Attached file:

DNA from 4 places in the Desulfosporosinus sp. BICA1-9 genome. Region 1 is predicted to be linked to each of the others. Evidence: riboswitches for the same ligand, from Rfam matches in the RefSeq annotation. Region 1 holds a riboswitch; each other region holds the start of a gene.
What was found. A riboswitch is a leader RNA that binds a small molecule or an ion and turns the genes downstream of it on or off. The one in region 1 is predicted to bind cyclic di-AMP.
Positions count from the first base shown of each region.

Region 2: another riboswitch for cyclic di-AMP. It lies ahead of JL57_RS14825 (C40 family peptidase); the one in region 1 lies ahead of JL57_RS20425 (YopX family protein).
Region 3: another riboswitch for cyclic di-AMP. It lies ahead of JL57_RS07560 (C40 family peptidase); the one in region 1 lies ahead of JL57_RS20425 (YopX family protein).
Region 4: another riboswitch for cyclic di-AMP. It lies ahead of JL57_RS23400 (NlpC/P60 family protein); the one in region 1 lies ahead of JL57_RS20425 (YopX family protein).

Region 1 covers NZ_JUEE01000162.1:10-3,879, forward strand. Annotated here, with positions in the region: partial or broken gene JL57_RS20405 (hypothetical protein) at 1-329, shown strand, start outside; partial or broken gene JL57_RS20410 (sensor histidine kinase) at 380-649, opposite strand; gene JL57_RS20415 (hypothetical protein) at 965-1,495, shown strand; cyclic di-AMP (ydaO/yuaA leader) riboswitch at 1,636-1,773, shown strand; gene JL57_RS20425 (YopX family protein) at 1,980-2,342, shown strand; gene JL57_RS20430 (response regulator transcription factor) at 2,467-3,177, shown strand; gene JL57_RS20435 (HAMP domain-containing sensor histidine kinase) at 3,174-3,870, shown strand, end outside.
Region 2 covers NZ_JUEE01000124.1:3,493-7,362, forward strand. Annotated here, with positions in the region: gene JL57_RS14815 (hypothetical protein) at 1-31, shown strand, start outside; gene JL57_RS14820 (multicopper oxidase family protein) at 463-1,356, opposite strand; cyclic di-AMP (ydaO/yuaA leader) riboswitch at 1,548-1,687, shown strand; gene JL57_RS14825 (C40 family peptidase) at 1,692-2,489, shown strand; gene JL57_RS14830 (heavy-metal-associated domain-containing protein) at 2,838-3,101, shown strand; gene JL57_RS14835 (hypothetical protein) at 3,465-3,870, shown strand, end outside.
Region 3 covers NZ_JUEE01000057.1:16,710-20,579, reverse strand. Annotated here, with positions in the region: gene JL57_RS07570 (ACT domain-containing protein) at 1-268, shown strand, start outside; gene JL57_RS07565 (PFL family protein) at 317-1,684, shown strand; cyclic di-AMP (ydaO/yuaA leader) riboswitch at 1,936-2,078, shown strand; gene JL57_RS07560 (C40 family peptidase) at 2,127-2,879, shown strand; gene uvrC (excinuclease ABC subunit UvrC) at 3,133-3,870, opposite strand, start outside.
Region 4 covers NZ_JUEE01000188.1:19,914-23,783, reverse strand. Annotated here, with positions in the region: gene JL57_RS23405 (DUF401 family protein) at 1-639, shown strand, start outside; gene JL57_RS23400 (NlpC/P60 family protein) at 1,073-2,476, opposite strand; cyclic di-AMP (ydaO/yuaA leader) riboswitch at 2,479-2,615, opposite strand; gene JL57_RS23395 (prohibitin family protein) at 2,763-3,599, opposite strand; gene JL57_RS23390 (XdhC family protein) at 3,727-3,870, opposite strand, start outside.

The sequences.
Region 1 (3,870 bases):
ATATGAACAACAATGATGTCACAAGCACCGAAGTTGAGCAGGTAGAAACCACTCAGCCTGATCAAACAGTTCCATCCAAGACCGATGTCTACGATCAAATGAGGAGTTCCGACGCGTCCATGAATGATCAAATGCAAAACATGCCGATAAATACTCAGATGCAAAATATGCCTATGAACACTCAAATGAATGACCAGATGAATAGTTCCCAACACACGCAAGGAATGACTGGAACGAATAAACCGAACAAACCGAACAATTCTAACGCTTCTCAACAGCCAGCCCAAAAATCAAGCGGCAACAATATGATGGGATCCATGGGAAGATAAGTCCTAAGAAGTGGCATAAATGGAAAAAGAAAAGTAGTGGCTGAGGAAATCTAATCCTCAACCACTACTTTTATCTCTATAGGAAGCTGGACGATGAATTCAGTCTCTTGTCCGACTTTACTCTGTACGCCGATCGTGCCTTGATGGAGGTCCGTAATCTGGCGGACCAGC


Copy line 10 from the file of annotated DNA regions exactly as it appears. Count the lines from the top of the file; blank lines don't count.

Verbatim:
Region 4 covers NZ_JUEE01000188.1:19,914-23,783, reverse strand. Annotated here, with positions in the region: gene JL57_RS23405 (DUF401 family protein) at 1-639, shown strand, start outside; gene JL57_RS23400 (NlpC/P60 family protein) at 1,073-2,476, opposite strand; cyclic di-AMP (ydaO/yuaA leader) riboswitch at 2,479-2,615, opposite strand; gene JL57_RS23395 (prohibitin family protein) at 2,763-3,599, opposite strand; gene JL57_RS23390 (XdhC family protein) at 3,727-3,870, opposite strand, start outside.